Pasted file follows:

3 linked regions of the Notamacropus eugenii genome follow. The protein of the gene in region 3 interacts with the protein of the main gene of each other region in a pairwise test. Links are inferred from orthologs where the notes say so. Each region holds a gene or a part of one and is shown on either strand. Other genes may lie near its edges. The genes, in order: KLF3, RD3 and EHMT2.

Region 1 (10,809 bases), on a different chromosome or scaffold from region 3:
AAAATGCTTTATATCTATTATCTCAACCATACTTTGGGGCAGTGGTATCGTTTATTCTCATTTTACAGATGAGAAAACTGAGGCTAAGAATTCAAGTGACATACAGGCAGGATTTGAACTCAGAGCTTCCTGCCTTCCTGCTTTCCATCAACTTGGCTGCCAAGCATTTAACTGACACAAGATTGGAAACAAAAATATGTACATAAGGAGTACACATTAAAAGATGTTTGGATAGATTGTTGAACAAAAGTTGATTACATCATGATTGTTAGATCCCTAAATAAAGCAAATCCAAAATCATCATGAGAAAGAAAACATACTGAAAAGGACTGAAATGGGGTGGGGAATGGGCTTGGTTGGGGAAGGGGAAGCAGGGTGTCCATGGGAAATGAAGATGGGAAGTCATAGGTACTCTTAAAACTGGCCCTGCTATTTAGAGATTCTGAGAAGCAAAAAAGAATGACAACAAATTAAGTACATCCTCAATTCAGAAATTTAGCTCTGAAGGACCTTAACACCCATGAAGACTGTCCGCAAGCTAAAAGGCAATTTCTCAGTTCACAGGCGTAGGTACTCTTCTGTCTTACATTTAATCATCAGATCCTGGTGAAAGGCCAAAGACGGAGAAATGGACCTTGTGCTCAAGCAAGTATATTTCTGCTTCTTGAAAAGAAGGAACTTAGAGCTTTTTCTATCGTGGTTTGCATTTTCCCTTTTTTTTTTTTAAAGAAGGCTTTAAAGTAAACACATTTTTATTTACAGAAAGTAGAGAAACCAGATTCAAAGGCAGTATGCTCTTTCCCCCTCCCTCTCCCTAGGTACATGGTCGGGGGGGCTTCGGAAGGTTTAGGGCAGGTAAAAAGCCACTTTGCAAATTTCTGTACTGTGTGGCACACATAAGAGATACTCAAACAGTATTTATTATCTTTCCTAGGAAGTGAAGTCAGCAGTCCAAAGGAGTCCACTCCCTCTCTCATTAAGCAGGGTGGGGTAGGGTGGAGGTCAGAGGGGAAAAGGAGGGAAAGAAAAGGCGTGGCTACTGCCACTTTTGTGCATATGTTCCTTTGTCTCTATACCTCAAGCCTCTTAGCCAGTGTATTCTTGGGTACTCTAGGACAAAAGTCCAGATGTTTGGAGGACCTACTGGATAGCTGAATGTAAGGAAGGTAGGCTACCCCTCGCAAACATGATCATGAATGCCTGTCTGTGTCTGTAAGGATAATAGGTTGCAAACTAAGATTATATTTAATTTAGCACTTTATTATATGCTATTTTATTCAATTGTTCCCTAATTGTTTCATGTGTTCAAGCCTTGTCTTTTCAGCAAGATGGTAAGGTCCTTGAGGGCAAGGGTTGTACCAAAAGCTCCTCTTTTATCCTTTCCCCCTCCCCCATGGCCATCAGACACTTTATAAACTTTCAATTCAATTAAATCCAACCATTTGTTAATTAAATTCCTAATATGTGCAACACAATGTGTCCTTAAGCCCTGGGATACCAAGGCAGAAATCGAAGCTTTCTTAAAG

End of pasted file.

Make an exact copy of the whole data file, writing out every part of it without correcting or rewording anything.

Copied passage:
3 linked regions of the Notamacropus eugenii genome follow. The protein of the gene in region 3 interacts with the protein of the main gene of each other region in a pairwise test. Links are inferred from orthologs where the notes say so. Each region holds a gene or a part of one and is shown on either strand. Other genes may lie near its edges. The genes, in order: KLF3, RD3 and EHMT2.

Region 1 (10,809 bases), on a different chromosome or scaffold from region 3:
AAAATGCTTTATATCTATTATCTCAACCATACTTTGGGGCAGTGGTATCGTTTATTCTCATTTTACAGATGAGAAAACTGAGGCTAAGAATTCAAGTGACATACAGGCAGGATTTGAACTCAGAGCTTCCTGCCTTCCTGCTTTCCATCAACTTGGCTGCCAAGCATTTAACTGACACAAGATTGGAAACAAAAATATGTACATAAGGAGTACACATTAAAAGATGTTTGGATAGATTGTTGAACAAAAGTTGATTACATCATGATTGTTAGATCCCTAAATAAAGCAAATCCAAAATCATCATGAGAAAGAAAACATACTGAAAAGGACTGAAATGGGGTGGGGAATGGGCTTGGTTGGGGAAGGGGAAGCAGGGTGTCCATGGGAAATGAAGATGGGAAGTCATAGGTACTCTTAAAACTGGCCCTGCTATTTAGAGATTCTGAGAAGCAAAAAAGAATGACAACAAATTAAGTACATCCTCAATTCAGAAATTTAGCTCTGAAGGACCTTAACACCCATGAAGACTGTCCGCAAGCTAAAAGGCAATTTCTCAGTTCACAGGCGTAGGTACTCTTCTGTCTTACATTTAATCATCAGATCCTGGTGAAAGGCCAAAGACGGAGAAATGGACCTTGTGCTCAAGCAAGTATATTTCTGCTTCTTGAAAAGAAGGAACTTAGAGCTTTTTCTATCGTGGTTTGCATTTTCCCTTTTTTTTTTTTAAAGAAGGCTTTAAAGTAAACACATTTTTATTTACAGAAAGTAGAGAAACCAGATTCAAAGGCAGTATGCTCTTTCCCCCTCCCTCTCCCTAGGTACATGGTCGGGGGGGCTTCGGAAGGTTTAGGGCAGGTAAAAAGCCACTTTGCAAATTTCTGTACTGTGTGGCACACATAAGAGATACTCAAACAGTATTTATTATCTTTCCTAGGAAGTGAAGTCAGCAGTCCAAAGGAGTCCACTCCCTCTCTCATTAAGCAGGGTGGGGTAGGGTGGAGGTCAGAGGGGAAAAGGAGGGAAAGAAAAGGCGTGGCTACTGCCACTTTTGTGCATATGTTCCTTTGTCTCTATACCTCAAGCCTCTTAGCCAGTGTATTCTTGGGTACTCTAGGACAAAAGTCCAGATGTTTGGAGGACCTACTGGATAGCTGAATGTAAGGAAGGTAGGCTACCCCTCGCAAACATGATCATGAATGCCTGTCTGTGTCTGTAAGGATAATAGGTTGCAAACTAAGATTATATTTAATTTAGCACTTTATTATATGCTATTTTATTCAATTGTTCCCTAATTGTTTCATGTGTTCAAGCCTTGTCTTTTCAGCAAGATGGTAAGGTCCTTGAGGGCAAGGGTTGTACCAAAAGCTCCTCTTTTATCCTTTCCCCCTCCCCCATGGCCATCAGACACTTTATAAACTTTCAATTCAATTAAATCCAACCATTTGTTAATTAAATTCCTAATATGTGCAACACAATGTGTCCTTAAGCCCTGGGATACCAAGGCAGAAATCGAAGCTTTCTTAAAG